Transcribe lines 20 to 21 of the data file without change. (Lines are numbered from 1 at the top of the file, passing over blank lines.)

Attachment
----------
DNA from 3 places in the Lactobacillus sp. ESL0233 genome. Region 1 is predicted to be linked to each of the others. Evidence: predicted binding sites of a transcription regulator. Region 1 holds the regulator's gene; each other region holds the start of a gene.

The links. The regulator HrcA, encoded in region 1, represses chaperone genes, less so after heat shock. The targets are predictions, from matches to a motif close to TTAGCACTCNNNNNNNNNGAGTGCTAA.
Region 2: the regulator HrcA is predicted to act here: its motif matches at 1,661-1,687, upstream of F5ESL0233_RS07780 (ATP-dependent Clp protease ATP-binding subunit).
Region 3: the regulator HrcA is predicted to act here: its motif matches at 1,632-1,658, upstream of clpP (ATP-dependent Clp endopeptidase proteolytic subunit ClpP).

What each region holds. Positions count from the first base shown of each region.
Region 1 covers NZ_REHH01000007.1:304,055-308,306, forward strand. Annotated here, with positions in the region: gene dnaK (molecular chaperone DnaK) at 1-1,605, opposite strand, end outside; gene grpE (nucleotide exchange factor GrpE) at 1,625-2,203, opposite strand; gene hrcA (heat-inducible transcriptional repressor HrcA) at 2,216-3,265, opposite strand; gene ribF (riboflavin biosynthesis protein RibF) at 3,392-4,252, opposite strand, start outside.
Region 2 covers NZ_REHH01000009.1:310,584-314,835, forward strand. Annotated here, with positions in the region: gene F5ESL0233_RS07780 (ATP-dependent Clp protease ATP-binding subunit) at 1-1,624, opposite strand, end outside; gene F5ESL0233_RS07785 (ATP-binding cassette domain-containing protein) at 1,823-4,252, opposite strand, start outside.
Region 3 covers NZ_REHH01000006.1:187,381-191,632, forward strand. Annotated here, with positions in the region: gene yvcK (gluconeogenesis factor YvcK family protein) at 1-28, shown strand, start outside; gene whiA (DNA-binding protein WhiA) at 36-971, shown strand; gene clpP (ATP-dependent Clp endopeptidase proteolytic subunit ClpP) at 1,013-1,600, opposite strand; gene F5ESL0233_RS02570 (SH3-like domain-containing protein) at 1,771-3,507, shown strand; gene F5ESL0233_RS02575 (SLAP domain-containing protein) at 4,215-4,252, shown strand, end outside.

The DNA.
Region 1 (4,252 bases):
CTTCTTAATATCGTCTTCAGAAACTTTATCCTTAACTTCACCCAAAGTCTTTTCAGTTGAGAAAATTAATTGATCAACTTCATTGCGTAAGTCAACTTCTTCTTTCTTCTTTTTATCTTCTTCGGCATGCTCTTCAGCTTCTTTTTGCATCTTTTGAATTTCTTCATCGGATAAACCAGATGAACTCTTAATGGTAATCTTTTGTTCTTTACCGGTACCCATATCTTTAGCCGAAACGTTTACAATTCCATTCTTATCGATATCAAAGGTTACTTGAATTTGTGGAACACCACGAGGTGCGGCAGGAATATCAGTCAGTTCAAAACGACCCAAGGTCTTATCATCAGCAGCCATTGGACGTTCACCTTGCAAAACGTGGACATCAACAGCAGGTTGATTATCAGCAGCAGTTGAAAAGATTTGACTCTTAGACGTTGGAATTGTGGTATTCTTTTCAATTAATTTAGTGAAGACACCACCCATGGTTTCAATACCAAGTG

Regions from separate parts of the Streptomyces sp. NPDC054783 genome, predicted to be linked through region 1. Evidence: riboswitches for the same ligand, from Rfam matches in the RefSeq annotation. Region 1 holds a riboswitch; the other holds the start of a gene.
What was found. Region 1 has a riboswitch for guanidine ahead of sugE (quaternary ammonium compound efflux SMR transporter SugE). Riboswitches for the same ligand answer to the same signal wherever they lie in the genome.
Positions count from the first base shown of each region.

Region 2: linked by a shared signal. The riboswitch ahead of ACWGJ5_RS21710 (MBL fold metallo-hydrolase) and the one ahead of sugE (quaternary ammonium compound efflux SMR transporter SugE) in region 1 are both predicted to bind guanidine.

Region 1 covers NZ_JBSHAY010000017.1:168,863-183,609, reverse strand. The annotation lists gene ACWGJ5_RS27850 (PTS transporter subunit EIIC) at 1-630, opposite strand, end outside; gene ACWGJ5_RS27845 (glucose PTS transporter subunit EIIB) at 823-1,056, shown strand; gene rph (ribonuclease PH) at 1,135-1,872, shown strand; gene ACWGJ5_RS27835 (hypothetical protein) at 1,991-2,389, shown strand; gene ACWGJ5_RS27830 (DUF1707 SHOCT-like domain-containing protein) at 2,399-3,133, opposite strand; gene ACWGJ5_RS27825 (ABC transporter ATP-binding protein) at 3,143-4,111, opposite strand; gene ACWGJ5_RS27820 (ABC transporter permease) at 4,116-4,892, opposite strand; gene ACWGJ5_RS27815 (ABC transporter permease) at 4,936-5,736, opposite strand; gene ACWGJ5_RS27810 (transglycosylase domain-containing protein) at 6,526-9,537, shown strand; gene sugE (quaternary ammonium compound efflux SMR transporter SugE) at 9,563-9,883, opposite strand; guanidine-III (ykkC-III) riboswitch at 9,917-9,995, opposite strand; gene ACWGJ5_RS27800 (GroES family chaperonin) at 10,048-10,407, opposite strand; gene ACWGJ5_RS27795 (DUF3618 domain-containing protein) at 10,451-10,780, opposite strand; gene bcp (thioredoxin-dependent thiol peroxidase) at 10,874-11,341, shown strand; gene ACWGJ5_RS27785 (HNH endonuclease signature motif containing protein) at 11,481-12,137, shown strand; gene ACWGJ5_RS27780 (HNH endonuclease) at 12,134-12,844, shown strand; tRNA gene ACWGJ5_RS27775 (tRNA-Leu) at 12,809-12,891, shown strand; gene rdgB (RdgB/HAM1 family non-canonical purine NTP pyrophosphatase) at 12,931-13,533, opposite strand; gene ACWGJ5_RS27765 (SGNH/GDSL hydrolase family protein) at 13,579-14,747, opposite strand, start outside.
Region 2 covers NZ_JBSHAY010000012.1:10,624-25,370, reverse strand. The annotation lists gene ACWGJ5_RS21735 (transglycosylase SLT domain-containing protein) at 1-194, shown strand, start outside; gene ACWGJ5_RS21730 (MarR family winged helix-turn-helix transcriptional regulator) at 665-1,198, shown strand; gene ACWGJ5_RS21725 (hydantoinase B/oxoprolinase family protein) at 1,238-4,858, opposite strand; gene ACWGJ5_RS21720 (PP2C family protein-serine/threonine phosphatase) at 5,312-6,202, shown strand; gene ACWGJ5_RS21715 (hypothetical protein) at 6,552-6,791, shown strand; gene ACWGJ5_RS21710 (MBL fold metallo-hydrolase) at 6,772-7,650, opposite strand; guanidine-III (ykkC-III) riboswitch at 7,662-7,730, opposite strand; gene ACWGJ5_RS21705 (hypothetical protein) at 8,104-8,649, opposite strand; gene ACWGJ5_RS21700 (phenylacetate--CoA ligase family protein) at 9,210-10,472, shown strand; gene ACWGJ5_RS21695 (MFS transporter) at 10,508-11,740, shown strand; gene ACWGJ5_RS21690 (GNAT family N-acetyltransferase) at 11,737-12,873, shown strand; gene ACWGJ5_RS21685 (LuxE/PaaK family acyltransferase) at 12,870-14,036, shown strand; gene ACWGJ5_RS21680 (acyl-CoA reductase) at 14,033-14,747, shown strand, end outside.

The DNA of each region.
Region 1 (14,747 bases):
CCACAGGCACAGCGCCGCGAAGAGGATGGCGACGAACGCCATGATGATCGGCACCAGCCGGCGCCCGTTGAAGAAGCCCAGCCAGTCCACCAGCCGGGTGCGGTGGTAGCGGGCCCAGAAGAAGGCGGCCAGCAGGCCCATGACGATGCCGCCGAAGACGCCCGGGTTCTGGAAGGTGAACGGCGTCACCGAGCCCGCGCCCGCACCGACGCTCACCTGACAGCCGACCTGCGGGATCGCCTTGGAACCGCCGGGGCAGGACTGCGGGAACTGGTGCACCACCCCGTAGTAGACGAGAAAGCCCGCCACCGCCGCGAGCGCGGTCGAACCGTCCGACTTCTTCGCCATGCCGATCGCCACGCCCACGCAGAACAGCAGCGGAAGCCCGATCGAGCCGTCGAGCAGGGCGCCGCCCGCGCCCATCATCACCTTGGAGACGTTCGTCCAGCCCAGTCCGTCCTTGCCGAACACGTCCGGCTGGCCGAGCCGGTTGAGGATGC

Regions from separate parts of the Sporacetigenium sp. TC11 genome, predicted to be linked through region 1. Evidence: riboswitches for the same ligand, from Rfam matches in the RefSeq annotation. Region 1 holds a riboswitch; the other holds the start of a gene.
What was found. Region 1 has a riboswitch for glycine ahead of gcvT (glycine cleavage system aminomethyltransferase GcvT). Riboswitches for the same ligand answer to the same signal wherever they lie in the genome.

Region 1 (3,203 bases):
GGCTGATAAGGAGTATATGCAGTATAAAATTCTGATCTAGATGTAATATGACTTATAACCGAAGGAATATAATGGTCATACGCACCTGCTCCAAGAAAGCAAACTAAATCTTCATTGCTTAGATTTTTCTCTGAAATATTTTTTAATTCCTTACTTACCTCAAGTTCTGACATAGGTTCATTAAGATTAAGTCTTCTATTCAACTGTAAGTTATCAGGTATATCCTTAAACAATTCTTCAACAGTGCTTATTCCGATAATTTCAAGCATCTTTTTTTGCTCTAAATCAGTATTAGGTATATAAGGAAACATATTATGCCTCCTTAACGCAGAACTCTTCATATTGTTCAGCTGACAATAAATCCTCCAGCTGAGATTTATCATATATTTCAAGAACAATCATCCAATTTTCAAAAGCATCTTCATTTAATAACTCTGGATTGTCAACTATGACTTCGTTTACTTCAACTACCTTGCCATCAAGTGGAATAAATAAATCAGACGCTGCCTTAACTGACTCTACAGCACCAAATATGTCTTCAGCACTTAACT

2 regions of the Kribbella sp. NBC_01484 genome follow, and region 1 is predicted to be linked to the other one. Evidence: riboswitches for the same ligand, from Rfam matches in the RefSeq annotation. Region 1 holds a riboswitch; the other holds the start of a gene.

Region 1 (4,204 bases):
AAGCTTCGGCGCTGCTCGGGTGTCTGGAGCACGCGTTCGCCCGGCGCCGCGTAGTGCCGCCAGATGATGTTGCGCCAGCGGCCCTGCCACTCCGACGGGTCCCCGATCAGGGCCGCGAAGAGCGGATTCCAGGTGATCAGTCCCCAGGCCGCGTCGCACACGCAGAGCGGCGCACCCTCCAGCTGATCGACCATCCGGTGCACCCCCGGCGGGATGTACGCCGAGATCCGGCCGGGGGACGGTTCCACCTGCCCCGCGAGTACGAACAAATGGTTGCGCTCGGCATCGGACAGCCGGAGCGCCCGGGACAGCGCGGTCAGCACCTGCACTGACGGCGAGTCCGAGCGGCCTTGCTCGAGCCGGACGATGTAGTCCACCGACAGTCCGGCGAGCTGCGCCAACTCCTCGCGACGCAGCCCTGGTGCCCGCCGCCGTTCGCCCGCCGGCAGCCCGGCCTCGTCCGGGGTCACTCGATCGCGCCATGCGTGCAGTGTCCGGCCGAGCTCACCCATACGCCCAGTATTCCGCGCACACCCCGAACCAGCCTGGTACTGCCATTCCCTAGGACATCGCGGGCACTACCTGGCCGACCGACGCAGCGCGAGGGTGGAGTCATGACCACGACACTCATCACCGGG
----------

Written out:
CCACAGGCACAGCGCCGCGAAGAGGATGGCGACGAACGCCATGATGATCGGCACCAGCCGGCGCCCGTTGAAGAAGCCCAGCCAGTCCACCAGCCGGGTGCGGTGGTAGCGGGCCCAGAAGAAGGCGGCCAGCAGGCCCATGACGATGCCGCCGAAGACGCCCGGGTTCTGGAAGGTGAACGGCGTCACCGAGCCCGCGCCCGCACCGACGCTCACCTGACAGCCGACCTGCGGGATCGCCTTGGAACCGCCGGGGCAGGACTGCGGGAACTGGTGCACCACCCCGTAGTAGACGAGAAAGCCCGCCACCGCCGCGAGCGCGGTCGAACCGTCCGACTTCTTCGCCATGCCGATCGCCACGCCCACGCAGAACAGCAGCGGAAGCCCGATCGAGCCGTCGAGCAGGGCGCCGCCCGCGCCCATCATCACCTTGGAGACGTTCGTCCAGCCCAGTCCGTCCTTGCCGAACACGTCCGGCTGGCCGAGCCGGTTGAGGATGC

Regions from separate parts of the Sporacetigenium sp. TC11 genome, predicted to be linked through region 1. Evidence: riboswitches for the same ligand, from Rfam matches in the RefSeq annotation. Region 1 holds a riboswitch; the other holds the start of a gene.